Vintage Films Of Commercial Fishing

Let’s take a trip back to the “good old days” of iron men and wooden ships. When I was young my heroes (besides Ray Bourque) were the fishermen I knew, especially those of my grandfather and great-grandfather’s generations. My late papa, Sammy Demetri used to work those grueling 10 day trips for redfish, having to sleep next to a 450hp diesel engine. Those guys were as tough as iron and worked in conditions that would put the fear of God into anyone. Yet many of these men of iron had big hearts and guys like my grandpa “Bikie” Scola are still some of the nicest and happiest guys around.

Bikie in fish hold

Grandpa “Bikie” Scola down in the fish hold of F/V St. Peter with a basket of ling.

In ports like Gloucester, there will always be nostalgia for the bygone years of fishing. In a way, it’s a tradition as old as fishing: Looking back on the days when fishing was better. For those who share in this feeling, there are all sorts of great old fishing videos showing up online recently, here are a few that you may enjoy. If you know of any that you would like to share, mention it in the comments.

Here is a piece of a documentary showing the crew of the schooner Adventure dory trawling. The last of her breed, she fished like this until 1953. This one means a lot to me since I was involved with the vessel when she first returned to Gloucester. Listen to old highliner Leo Hynes narrate a typical day and realize what it took to catch fish:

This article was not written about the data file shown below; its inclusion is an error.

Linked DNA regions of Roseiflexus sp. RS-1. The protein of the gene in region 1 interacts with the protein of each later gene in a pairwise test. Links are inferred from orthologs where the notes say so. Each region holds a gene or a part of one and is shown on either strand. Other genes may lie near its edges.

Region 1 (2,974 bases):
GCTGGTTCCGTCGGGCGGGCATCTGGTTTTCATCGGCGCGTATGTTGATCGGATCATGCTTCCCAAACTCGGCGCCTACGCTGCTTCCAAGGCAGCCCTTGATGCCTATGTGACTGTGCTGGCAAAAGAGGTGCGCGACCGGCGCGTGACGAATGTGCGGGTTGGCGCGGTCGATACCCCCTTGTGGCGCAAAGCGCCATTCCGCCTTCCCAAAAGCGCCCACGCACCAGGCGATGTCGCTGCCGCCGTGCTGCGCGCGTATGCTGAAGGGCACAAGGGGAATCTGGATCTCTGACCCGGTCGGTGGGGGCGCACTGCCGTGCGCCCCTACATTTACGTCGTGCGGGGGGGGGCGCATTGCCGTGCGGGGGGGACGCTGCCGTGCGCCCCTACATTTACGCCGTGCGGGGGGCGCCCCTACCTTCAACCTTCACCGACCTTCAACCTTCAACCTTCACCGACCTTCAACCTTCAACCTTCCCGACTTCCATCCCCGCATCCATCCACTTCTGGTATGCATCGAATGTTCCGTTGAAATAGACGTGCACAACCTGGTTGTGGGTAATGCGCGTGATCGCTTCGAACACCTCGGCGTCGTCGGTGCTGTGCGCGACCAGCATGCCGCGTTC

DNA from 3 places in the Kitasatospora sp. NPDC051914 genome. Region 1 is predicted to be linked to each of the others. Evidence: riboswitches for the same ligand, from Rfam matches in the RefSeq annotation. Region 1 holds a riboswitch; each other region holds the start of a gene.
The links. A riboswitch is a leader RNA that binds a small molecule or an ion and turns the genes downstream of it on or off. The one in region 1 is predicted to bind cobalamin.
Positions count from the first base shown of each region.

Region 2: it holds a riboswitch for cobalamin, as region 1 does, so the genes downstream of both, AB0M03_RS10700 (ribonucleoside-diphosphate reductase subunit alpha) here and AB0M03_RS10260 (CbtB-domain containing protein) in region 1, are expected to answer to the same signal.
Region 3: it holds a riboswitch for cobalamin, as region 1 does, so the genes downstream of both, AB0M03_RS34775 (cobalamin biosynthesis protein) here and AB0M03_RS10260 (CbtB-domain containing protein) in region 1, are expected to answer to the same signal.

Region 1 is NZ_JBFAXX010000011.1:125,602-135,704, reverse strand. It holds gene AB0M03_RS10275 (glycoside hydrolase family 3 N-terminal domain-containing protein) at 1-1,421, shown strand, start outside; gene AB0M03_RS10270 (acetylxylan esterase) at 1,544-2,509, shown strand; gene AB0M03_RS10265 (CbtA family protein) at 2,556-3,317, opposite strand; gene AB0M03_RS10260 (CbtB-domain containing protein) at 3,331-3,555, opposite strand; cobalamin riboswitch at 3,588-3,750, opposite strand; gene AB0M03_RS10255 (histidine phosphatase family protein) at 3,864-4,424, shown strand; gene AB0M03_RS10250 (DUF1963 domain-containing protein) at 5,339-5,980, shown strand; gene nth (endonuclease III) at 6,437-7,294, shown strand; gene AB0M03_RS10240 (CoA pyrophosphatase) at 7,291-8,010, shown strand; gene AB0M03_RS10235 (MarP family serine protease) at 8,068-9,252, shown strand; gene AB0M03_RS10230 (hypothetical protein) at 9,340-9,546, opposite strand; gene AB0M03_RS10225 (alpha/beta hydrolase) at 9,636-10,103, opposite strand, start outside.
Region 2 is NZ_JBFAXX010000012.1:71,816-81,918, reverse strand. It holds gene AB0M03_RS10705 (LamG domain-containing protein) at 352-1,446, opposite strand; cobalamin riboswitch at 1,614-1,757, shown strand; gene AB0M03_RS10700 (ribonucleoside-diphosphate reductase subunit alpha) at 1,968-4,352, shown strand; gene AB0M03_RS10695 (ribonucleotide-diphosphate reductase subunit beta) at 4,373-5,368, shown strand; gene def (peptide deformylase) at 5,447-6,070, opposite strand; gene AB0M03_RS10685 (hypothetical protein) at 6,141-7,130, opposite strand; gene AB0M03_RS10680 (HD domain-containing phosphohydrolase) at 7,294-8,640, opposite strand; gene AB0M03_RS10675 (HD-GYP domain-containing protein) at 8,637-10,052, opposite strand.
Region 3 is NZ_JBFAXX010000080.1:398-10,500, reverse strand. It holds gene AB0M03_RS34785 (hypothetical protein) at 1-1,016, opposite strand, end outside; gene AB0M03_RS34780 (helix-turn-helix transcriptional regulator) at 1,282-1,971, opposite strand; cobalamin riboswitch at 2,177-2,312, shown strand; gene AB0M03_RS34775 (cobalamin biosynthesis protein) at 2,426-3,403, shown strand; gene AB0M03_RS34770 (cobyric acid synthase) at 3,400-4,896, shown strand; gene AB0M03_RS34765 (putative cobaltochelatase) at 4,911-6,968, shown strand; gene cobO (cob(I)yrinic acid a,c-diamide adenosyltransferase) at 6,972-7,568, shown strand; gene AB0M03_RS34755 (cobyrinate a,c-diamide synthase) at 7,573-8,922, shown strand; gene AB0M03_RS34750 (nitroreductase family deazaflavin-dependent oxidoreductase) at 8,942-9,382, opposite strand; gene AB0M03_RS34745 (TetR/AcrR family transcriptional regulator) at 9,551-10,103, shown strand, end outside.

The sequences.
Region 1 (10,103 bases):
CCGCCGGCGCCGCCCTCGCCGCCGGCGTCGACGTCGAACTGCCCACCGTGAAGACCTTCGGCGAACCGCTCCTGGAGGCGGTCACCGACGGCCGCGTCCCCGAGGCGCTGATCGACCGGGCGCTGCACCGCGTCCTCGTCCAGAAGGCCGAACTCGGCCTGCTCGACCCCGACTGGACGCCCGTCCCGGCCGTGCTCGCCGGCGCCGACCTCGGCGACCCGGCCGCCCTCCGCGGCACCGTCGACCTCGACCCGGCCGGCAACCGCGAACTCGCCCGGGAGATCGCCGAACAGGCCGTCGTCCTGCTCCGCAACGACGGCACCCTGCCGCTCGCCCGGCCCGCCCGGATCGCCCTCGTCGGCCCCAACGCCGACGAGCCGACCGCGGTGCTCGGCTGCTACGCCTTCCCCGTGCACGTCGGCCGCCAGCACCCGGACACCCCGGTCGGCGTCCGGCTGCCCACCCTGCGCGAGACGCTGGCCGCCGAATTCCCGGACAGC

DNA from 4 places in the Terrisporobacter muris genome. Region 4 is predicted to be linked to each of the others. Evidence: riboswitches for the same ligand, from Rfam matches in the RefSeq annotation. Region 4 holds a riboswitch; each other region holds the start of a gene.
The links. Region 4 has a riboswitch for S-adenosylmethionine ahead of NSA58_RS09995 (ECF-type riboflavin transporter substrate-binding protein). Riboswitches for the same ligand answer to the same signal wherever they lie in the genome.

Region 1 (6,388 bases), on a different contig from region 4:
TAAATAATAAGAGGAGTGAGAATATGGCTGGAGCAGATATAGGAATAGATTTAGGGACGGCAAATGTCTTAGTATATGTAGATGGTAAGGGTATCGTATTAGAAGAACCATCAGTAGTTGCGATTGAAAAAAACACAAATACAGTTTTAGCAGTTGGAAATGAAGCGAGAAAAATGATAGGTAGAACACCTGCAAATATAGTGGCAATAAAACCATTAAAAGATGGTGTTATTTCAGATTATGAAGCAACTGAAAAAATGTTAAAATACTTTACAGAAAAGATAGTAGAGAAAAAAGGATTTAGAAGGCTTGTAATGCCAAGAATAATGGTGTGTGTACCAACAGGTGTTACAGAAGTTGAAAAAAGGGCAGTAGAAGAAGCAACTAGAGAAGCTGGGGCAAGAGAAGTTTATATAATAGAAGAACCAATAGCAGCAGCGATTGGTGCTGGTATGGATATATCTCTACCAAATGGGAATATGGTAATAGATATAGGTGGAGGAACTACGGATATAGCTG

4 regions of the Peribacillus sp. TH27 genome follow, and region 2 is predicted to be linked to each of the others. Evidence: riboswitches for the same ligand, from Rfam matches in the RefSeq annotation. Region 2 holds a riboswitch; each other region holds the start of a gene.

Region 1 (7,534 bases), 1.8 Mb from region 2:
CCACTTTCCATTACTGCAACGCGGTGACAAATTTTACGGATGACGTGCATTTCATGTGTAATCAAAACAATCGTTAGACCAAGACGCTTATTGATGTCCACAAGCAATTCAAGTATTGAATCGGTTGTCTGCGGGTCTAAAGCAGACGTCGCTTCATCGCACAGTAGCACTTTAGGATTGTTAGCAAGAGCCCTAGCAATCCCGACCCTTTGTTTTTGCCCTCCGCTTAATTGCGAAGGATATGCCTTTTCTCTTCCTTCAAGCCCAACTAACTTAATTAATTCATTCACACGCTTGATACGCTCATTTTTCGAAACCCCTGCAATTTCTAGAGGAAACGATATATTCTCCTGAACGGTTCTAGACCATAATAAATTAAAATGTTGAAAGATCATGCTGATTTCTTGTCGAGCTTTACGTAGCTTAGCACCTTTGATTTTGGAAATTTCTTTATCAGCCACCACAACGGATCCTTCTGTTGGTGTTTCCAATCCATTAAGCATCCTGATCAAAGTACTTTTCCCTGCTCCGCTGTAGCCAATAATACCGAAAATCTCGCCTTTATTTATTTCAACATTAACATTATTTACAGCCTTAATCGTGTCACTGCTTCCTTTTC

Vessels like Adventure became obsolete thanks to arrival of otter trawling, or dragging, which arrived from England and uses engine power and dragnets to catch fish. By the 1920’s it was taking over from dory trawling and became the dominant form of commercial fishing on both sides of the North Atlantic. Here is a really well-done informational video about the 1940’s English trawling fleet.

Around the time of the otter trawl, sea scallops began being harvested using  similar methods but utilizing the scallop dredge. It was scalloping that helped transition New Bedford, Massachusetts from whaling into America’s scallop port. Here is a classic promotional video for New Bedford’s famous sea scallops: The Pearl of The Atlantic – 1963

 

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